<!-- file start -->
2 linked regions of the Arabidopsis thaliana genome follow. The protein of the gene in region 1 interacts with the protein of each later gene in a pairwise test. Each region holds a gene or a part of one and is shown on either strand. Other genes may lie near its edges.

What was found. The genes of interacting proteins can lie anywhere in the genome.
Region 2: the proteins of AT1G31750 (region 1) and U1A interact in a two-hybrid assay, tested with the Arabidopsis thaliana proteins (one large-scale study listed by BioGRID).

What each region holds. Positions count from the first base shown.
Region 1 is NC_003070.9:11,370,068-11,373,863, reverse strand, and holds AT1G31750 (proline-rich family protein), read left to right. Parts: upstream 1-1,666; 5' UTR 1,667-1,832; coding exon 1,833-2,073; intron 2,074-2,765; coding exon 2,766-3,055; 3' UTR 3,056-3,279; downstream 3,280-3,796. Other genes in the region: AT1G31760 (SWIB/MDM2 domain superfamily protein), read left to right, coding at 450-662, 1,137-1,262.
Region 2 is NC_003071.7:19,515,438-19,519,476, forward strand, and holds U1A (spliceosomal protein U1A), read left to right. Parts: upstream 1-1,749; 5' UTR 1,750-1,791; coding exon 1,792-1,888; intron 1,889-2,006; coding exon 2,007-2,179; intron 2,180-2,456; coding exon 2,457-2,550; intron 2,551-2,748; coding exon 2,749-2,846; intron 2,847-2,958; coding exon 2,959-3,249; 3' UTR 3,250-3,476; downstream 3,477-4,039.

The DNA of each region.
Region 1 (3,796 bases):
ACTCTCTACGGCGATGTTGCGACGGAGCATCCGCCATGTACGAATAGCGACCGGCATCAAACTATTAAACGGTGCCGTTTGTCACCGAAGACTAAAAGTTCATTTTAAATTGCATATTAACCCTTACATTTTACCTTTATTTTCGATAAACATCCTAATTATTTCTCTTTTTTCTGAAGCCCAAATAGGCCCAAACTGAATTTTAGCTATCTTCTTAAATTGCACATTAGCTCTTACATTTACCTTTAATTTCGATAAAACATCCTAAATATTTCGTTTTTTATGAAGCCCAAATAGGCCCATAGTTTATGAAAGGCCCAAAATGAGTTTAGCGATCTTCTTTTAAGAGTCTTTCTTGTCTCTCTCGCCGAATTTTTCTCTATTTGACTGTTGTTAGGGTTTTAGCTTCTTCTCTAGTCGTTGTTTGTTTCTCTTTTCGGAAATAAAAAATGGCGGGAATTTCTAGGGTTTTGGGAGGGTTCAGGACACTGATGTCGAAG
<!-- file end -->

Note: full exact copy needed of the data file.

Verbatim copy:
2 linked regions of the Arabidopsis thaliana genome follow. The protein of the gene in region 1 interacts with the protein of each later gene in a pairwise test. Each region holds a gene or a part of one and is shown on either strand. Other genes may lie near its edges.

What was found. The genes of interacting proteins can lie anywhere in the genome.
Region 2: the proteins of AT1G31750 (region 1) and U1A interact in a two-hybrid assay, tested with the Arabidopsis thaliana proteins (one large-scale study listed by BioGRID).

What each region holds. Positions count from the first base shown.
Region 1 is NC_003070.9:11,370,068-11,373,863, reverse strand, and holds AT1G31750 (proline-rich family protein), read left to right. Parts: upstream 1-1,666; 5' UTR 1,667-1,832; coding exon 1,833-2,073; intron 2,074-2,765; coding exon 2,766-3,055; 3' UTR 3,056-3,279; downstream 3,280-3,796. Other genes in the region: AT1G31760 (SWIB/MDM2 domain superfamily protein), read left to right, coding at 450-662, 1,137-1,262.
Region 2 is NC_003071.7:19,515,438-19,519,476, forward strand, and holds U1A (spliceosomal protein U1A), read left to right. Parts: upstream 1-1,749; 5' UTR 1,750-1,791; coding exon 1,792-1,888; intron 1,889-2,006; coding exon 2,007-2,179; intron 2,180-2,456; coding exon 2,457-2,550; intron 2,551-2,748; coding exon 2,749-2,846; intron 2,847-2,958; coding exon 2,959-3,249; 3' UTR 3,250-3,476; downstream 3,477-4,039.

The DNA of each region.
Region 1 (3,796 bases):
ACTCTCTACGGCGATGTTGCGACGGAGCATCCGCCATGTACGAATAGCGACCGGCATCAAACTATTAAACGGTGCCGTTTGTCACCGAAGACTAAAAGTTCATTTTAAATTGCATATTAACCCTTACATTTTACCTTTATTTTCGATAAACATCCTAATTATTTCTCTTTTTTCTGAAGCCCAAATAGGCCCAAACTGAATTTTAGCTATCTTCTTAAATTGCACATTAGCTCTTACATTTACCTTTAATTTCGATAAAACATCCTAAATATTTCGTTTTTTATGAAGCCCAAATAGGCCCATAGTTTATGAAAGGCCCAAAATGAGTTTAGCGATCTTCTTTTAAGAGTCTTTCTTGTCTCTCTCGCCGAATTTTTCTCTATTTGACTGTTGTTAGGGTTTTAGCTTCTTCTCTAGTCGTTGTTTGTTTCTCTTTTCGGAAATAAAAAATGGCGGGAATTTCTAGGGTTTTGGGAGGGTTCAGGACACTGATGTCGAAG